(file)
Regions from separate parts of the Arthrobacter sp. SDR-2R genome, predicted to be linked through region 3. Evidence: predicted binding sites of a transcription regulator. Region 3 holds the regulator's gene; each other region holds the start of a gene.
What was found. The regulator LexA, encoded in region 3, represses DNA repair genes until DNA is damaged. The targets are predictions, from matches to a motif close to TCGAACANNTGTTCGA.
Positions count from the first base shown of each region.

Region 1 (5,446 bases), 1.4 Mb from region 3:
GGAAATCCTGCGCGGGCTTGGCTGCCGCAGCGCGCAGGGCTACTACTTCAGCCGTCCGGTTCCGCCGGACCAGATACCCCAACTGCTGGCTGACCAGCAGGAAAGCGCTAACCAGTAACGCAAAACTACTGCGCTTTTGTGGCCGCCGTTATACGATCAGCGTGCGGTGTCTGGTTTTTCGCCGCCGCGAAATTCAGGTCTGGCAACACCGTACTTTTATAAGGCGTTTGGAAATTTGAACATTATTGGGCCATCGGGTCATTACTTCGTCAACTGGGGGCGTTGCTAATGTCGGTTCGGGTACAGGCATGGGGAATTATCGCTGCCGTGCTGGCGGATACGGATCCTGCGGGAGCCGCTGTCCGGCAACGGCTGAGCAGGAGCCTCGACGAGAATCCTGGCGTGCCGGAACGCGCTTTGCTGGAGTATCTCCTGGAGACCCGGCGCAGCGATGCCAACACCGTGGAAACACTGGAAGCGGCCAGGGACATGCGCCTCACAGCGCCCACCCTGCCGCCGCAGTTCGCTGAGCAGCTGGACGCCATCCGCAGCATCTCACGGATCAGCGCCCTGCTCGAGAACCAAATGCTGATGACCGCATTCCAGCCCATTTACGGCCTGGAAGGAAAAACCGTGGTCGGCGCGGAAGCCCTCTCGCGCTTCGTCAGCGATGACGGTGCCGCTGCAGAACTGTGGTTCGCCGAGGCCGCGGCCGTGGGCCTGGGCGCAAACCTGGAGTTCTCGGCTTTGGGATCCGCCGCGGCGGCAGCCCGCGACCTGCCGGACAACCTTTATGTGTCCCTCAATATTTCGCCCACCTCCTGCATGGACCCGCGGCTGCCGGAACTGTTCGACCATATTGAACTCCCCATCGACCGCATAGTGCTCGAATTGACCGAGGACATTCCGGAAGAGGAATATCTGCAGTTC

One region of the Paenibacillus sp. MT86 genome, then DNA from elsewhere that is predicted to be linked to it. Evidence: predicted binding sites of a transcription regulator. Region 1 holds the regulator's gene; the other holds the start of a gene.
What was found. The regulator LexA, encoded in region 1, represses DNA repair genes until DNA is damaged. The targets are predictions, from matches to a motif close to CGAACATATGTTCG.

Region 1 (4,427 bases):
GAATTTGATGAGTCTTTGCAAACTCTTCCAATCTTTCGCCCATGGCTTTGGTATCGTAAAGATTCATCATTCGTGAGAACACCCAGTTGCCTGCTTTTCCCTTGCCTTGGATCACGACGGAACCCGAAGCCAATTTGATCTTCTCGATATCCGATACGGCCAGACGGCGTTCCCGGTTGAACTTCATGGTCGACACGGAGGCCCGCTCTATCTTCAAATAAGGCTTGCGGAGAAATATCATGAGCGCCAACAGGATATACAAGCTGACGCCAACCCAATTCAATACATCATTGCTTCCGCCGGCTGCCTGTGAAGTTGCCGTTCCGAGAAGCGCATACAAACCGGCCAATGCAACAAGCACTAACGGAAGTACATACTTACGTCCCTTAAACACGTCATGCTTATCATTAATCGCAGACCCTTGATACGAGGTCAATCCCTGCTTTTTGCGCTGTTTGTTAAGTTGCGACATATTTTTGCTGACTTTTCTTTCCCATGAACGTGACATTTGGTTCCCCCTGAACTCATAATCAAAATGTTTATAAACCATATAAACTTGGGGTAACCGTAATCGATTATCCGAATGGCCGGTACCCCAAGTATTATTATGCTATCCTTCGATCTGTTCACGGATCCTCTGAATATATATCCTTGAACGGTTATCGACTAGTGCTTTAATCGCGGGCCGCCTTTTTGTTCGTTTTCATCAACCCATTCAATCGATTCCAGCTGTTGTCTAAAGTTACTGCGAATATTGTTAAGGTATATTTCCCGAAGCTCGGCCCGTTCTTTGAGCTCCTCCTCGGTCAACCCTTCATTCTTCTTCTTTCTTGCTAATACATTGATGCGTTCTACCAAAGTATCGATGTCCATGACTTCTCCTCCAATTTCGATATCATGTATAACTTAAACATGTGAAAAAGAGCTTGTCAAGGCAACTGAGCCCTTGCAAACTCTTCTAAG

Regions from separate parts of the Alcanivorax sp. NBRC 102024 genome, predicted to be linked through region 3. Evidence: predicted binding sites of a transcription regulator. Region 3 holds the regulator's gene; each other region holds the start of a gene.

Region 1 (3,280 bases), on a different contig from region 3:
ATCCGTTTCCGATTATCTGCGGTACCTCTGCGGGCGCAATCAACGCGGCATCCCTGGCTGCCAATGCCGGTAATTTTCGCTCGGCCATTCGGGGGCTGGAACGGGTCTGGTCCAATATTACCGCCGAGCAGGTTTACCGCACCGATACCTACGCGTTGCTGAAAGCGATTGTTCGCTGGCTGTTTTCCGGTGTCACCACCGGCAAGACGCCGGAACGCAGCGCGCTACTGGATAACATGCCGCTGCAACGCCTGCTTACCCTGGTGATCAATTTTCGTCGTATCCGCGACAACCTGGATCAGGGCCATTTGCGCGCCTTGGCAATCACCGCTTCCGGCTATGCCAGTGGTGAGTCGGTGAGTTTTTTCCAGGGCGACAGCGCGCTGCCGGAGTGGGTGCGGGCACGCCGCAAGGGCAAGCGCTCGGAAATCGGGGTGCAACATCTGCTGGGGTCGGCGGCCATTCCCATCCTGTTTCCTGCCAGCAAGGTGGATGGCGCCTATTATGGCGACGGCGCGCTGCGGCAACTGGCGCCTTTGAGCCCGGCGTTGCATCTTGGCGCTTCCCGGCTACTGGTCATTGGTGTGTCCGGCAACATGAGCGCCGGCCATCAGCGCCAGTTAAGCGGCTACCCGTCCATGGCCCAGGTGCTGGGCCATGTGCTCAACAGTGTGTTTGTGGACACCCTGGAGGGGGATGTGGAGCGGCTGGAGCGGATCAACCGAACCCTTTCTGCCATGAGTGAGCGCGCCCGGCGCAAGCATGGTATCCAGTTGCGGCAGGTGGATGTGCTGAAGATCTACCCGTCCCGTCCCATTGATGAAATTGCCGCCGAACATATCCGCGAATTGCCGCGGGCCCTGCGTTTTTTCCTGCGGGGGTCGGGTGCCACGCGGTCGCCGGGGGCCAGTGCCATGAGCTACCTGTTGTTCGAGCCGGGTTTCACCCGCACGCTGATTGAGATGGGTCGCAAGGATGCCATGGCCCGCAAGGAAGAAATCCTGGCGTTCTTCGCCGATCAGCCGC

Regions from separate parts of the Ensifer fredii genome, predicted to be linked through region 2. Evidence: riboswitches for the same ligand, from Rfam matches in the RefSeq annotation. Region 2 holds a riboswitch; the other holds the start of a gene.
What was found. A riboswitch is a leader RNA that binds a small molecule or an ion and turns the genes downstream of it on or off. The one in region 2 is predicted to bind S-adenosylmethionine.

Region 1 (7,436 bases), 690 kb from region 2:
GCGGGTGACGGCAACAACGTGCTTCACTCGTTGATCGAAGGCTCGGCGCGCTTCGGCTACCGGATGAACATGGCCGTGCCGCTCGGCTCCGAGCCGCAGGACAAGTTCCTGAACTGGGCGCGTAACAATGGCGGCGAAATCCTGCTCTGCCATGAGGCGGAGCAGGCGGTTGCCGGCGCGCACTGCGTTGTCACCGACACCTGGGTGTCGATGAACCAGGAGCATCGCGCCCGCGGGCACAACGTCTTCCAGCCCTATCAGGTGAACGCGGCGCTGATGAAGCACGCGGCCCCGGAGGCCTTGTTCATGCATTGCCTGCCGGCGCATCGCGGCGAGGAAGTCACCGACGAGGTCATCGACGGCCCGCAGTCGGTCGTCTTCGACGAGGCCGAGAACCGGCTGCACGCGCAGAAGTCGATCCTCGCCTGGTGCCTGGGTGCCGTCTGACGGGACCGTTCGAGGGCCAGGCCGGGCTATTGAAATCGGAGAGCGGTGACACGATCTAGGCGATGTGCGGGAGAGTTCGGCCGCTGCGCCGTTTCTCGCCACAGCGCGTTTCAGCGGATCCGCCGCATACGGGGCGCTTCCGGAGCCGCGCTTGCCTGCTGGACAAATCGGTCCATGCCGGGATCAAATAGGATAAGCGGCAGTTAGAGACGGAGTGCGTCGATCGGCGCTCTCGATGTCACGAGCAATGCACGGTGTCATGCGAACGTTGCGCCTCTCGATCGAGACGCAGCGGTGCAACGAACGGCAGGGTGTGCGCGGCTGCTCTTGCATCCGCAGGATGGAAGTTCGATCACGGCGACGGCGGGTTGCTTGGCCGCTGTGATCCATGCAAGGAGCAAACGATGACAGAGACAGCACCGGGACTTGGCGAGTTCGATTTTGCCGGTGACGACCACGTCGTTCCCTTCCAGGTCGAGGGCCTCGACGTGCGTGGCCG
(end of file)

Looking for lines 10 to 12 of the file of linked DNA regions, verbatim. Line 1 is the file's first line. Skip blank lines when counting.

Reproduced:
Regions from separate parts of the Alcanivorax sp. NBRC 102024 genome, predicted to be linked through region 3. Evidence: predicted binding sites of a transcription regulator. Region 3 holds the regulator's gene; each other region holds the start of a gene.

Region 1 (3,280 bases), on a different contig from region 3:
ATCCGTTTCCGATTATCTGCGGTACCTCTGCGGGCGCAATCAACGCGGCATCCCTGGCTGCCAATGCCGGTAATTTTCGCTCGGCCATTCGGGGGCTGGAACGGGTCTGGTCCAATATTACCGCCGAGCAGGTTTACCGCACCGATACCTACGCGTTGCTGAAAGCGATTGTTCGCTGGCTGTTTTCCGGTGTCACCACCGGCAAGACGCCGGAACGCAGCGCGCTACTGGATAACATGCCGCTGCAACGCCTGCTTACCCTGGTGATCAATTTTCGTCGTATCCGCGACAACCTGGATCAGGGCCATTTGCGCGCCTTGGCAATCACCGCTTCCGGCTATGCCAGTGGTGAGTCGGTGAGTTTTTTCCAGGGCGACAGCGCGCTGCCGGAGTGGGTGCGGGCACGCCGCAAGGGCAAGCGCTCGGAAATCGGGGTGCAACATCTGCTGGGGTCGGCGGCCATTCCCATCCTGTTTCCTGCCAGCAAGGTGGATGGCGCCTATTATGGCGACGGCGCGCTGCGGCAACTGGCGCCTTTGAGCCCGGCGTTGCATCTTGGCGCTTCCCGGCTACTGGTCATTGGTGTGTCCGGCAACATGAGCGCCGGCCATCAGCGCCAGTTAAGCGGCTACCCGTCCATGGCCCAGGTGCTGGGCCATGTGCTCAACAGTGTGTTTGTGGACACCCTGGAGGGGGATGTGGAGCGGCTGGAGCGGATCAACCGAACCCTTTCTGCCATGAGTGAGCGCGCCCGGCGCAAGCATGGTATCCAGTTGCGGCAGGTGGATGTGCTGAAGATCTACCCGTCCCGTCCCATTGATGAAATTGCCGCCGAACATATCCGCGAATTGCCGCGGGCCCTGCGTTTTTTCCTGCGGGGGTCGGGTGCCACGCGGTCGCCGGGGGCCAGTGCCATGAGCTACCTGTTGTTCGAGCCGGGTTTCACCCGCACGCTGATTGAGATGGGTCGCAAGGATGCCATGGCCCGCAAGGAAGAAATCCTGGCGTTCTTCGCCGATCAGCCGC